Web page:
October 12, 2015
Source: The National
DUBAI // Lawyers in child abduction cases are advising parents to apply for travel bans on their children, to stop them being taken overseas to live if relationships break down.
The ban is being used more often by parents who fear their spouses could take the children out of the country without warning.
“Michael”, a Briton who moved to Dubai five years ago with his wife and two children, aged 11 and 8, has not seen them for a year after his former wife took them for a trip home.
“My wife was on holiday in the UK and messaged me to say she was not coming back,” he said. “She was keeping the children and filing for divorce.
“I was shocked and bewildered. It felt as if the ground had fallen away beneath my feet.
“The fact that she didn’t speak to me and just planned it behind my back is what hurt the most. The one thing I regret is not seeing the signs and putting something in place.”
The incident was reported to Interpol because the children were no longer in UAE jurisdiction.
“If anyone is going through any kind of relationship problem and there are children involved, I would strongly advise getting a travel ban as a safety net,” Michael said.
He was granted custody of the children after the divorce was finalised, and expects to be reunited with them in Dubai within a couple of months.
› Steps to take if you think your spouse is planning to leave the country with your child or children:
• Act quickly and obtain any evidence that you have of your suspicions, ie, messages, emails, Facebook, etc, and have this translated into Arabic.
• Appoint and provide a lawyer with all the evidence and documents. The lawyer will in turn make an application to the local UAE court for a judge to apply a travel restriction on the child/ren to prevent them from leaving the country; they will be stopped at immigration in any UAE airport.
• Your lawyer can contact the local court and make an emergency application for a custody order based on your concerns. The court will then contact your spouse to discuss the matter further and refer the matter to a judge to review the evidence and the concerns of the parent and impose an order.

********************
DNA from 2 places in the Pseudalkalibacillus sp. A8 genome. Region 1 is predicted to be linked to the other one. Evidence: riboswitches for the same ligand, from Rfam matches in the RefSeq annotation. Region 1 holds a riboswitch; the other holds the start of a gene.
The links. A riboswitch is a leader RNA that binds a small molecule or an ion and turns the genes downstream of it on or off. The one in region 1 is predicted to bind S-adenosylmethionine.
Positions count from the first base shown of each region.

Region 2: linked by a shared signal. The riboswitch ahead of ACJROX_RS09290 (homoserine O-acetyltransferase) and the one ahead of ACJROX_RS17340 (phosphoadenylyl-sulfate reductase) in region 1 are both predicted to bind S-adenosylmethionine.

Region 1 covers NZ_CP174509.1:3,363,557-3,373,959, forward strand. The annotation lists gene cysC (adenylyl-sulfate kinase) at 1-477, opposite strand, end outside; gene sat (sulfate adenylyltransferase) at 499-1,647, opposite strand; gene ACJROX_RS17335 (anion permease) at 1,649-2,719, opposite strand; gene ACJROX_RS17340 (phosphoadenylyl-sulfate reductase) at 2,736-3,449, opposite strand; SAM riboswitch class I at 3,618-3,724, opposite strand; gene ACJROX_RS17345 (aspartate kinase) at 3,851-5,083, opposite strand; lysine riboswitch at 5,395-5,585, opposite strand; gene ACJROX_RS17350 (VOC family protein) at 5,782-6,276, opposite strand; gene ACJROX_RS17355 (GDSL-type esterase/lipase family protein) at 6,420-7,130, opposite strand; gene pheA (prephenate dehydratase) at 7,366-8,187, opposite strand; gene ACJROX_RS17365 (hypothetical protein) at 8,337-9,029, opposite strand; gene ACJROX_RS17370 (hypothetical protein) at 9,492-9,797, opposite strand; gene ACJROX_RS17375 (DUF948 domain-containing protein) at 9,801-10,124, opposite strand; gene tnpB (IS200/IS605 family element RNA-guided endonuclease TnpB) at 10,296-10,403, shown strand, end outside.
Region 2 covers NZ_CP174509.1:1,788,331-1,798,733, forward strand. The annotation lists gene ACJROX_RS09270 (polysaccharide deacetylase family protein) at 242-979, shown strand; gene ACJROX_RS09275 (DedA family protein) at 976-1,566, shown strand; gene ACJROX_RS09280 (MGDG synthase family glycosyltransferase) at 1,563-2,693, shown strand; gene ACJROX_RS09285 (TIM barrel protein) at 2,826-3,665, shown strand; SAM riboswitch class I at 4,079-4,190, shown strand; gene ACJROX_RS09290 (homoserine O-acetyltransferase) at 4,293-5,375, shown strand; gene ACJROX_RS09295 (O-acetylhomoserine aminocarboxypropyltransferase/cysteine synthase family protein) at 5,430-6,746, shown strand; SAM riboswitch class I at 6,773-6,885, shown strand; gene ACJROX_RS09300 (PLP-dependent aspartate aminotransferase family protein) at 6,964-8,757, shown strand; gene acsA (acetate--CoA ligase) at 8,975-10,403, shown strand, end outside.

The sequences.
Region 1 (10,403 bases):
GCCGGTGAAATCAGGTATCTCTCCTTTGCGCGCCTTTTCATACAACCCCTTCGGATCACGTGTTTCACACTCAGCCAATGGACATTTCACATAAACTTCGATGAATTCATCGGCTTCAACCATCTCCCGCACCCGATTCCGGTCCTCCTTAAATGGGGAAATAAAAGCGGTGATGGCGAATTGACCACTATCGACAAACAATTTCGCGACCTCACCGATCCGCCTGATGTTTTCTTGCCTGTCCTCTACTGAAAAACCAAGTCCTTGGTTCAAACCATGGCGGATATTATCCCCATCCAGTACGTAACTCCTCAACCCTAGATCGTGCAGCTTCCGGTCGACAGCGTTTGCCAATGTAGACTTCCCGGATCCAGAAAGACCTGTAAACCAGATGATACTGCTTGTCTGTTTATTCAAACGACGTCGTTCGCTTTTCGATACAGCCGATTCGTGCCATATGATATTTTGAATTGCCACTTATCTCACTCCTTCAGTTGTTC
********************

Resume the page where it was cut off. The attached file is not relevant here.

• Speak to your and your spouse’s local embassy or consulate to report your concerns and also provide them with any evidence that you have and any evidence of any court orders/travel bans that you are applying for. The embassy or consulate could possibly ontact the embassy of the country your spouse is from and inform them.
* Source: Alderson and Associates, Dubai
Parental child abduction is a criminal offence in the UAE, which has the highest rate of divorce in the GCC, Dubai Statistics Centre data shows.
“At least 20 per cent of cases we deal with, or about five a year, are related to child custody and alleged parental child abduction,” said Samara Mir of Alderson and Associates in Dubai, who was trained in UK and UAE law.
“This has suddenly increased over the last six months but it is difficult to say why. If you are concerned that your wife or husband may be threatening to leave the country with a child then you can go to any local court to apply for a travel ban.”
The order requires marriage and birth certificates, and written reasons why there are concerns that a child could be abducted.
A judge could also ask for a Dh50,000 guarantee.
To have the ban lifted, a parent would have to apply to the court with reasons why they need to take the child abroad.
Such cases can leave an emotional mark on families and are often played out in long legal battles.
Anne Jackson, a life coach who offers counselling for people in these situations, has established a support group called Leaves Dubai, where people can share their experiences and offer advice.
“There are so many extra considerations to be taken into account when facing marriage difficulties as an expat,” Ms Jackson said.
“These considerations can lead to many more fears in this situation, which can lead to irrational decision-making.”
There are no statistics for parental child abduction in the UAE, but in the US each year more than 203,000 children, or 78 per cent of all missing children, are abducted by family member, usually a parent.
The UK’s foreign and commonwealth office says mothers were responsible for 70 per cent of abductions of British children globally.
There were 477 British children abducted by parents and taken abroad last year, up from 226 in 2005.
Since 2009, divorces in the UAE have increased by 40 per cent for expatriate couples, 7 per cent for Emirati couples and 25 per cent for Emiratis married to expatriates.
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